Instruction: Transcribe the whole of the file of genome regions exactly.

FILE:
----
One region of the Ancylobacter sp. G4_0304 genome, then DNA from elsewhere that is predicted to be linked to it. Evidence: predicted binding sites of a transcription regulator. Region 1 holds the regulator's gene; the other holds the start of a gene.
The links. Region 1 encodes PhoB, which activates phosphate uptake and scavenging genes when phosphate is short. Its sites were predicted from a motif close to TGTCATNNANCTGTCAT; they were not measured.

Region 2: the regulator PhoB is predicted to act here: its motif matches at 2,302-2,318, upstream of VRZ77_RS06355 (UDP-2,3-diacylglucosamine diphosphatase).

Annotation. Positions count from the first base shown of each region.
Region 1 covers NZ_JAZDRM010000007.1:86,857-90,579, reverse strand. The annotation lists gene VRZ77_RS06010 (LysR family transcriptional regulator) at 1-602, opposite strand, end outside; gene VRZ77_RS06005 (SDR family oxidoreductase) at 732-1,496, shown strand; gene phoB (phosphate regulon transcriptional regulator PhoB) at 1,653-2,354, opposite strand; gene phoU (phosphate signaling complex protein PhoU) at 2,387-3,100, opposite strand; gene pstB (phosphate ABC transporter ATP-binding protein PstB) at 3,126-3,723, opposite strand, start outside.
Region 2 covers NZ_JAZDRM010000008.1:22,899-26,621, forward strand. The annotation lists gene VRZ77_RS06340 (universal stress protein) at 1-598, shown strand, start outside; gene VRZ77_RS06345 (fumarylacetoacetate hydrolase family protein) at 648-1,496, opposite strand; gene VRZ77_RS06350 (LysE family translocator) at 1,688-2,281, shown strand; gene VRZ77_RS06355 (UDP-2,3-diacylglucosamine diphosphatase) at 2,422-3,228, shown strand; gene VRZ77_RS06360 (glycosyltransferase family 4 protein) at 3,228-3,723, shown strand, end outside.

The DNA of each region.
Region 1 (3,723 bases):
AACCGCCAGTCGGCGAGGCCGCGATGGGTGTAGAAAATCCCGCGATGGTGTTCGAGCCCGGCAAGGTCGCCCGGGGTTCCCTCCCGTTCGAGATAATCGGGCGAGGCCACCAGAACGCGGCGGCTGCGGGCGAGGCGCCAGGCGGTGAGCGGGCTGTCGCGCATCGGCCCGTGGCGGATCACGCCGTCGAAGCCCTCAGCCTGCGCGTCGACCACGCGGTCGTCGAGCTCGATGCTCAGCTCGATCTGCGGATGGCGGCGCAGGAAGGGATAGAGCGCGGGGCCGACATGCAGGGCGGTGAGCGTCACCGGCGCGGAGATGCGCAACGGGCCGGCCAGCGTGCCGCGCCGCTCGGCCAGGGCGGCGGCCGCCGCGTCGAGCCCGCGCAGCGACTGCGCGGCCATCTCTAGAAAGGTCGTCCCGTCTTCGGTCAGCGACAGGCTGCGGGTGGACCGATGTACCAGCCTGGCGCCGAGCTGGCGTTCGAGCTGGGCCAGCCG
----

One region of the Ancylobacter sp. G4_0304 genome, then DNA from elsewhere that is predicted to be linked to it. Evidence: predicted binding sites of a transcription regulator. Region 1 holds the regulator's gene; the other holds the start of a gene.
The links. Region 1 encodes PhoB, which activates phosphate uptake and scavenging genes when phosphate is short. Its sites were predicted from a motif close to TGTCATNNANCTGTCAT; they were not measured.

Region 2: the regulator PhoB is predicted to act here: its motif matches at 2,302-2,318, upstream of VRZ77_RS06355 (UDP-2,3-diacylglucosamine diphosphatase).

Annotation. Positions count from the first base shown of each region.
Region 1 covers NZ_JAZDRM010000007.1:86,857-90,579, reverse strand. The annotation lists gene VRZ77_RS06010 (LysR family transcriptional regulator) at 1-602, opposite strand, end outside; gene VRZ77_RS06005 (SDR family oxidoreductase) at 732-1,496, shown strand; gene phoB (phosphate regulon transcriptional regulator PhoB) at 1,653-2,354, opposite strand; gene phoU (phosphate signaling complex protein PhoU) at 2,387-3,100, opposite strand; gene pstB (phosphate ABC transporter ATP-binding protein PstB) at 3,126-3,723, opposite strand, start outside.
Region 2 covers NZ_JAZDRM010000008.1:22,899-26,621, forward strand. The annotation lists gene VRZ77_RS06340 (universal stress protein) at 1-598, shown strand, start outside; gene VRZ77_RS06345 (fumarylacetoacetate hydrolase family protein) at 648-1,496, opposite strand; gene VRZ77_RS06350 (LysE family translocator) at 1,688-2,281, shown strand; gene VRZ77_RS06355 (UDP-2,3-diacylglucosamine diphosphatase) at 2,422-3,228, shown strand; gene VRZ77_RS06360 (glycosyltransferase family 4 protein) at 3,228-3,723, shown strand, end outside.

The DNA of each region.
Region 1 (3,723 bases):
AACCGCCAGTCGGCGAGGCCGCGATGGGTGTAGAAAATCCCGCGATGGTGTTCGAGCCCGGCAAGGTCGCCCGGGGTTCCCTCCCGTTCGAGATAATCGGGCGAGGCCACCAGAACGCGGCGGCTGCGGGCGAGGCGCCAGGCGGTGAGCGGGCTGTCGCGCATCGGCCCGTGGCGGATCACGCCGTCGAAGCCCTCAGCCTGCGCGTCGACCACGCGGTCGTCGAGCTCGATGCTCAGCTCGATCTGCGGATGGCGGCGCAGGAAGGGATAGAGCGCGGGGCCGACATGCAGGGCGGTGAGCGTCACCGGCGCGGAGATGCGCAACGGGCCGGCCAGCGTGCCGCGCCGCTCGGCCAGGGCGGCGGCCGCCGCGTCGAGCCCGCGCAGCGACTGCGCGGCCATCTCTAGAAAGGTCGTCCCGTCTTCGGTCAGCGACAGGCTGCGGGTGGACCGATGTACCAGCCTGGCGCCGAGCTGGCGTTCGAGCTGGGCCAGCCG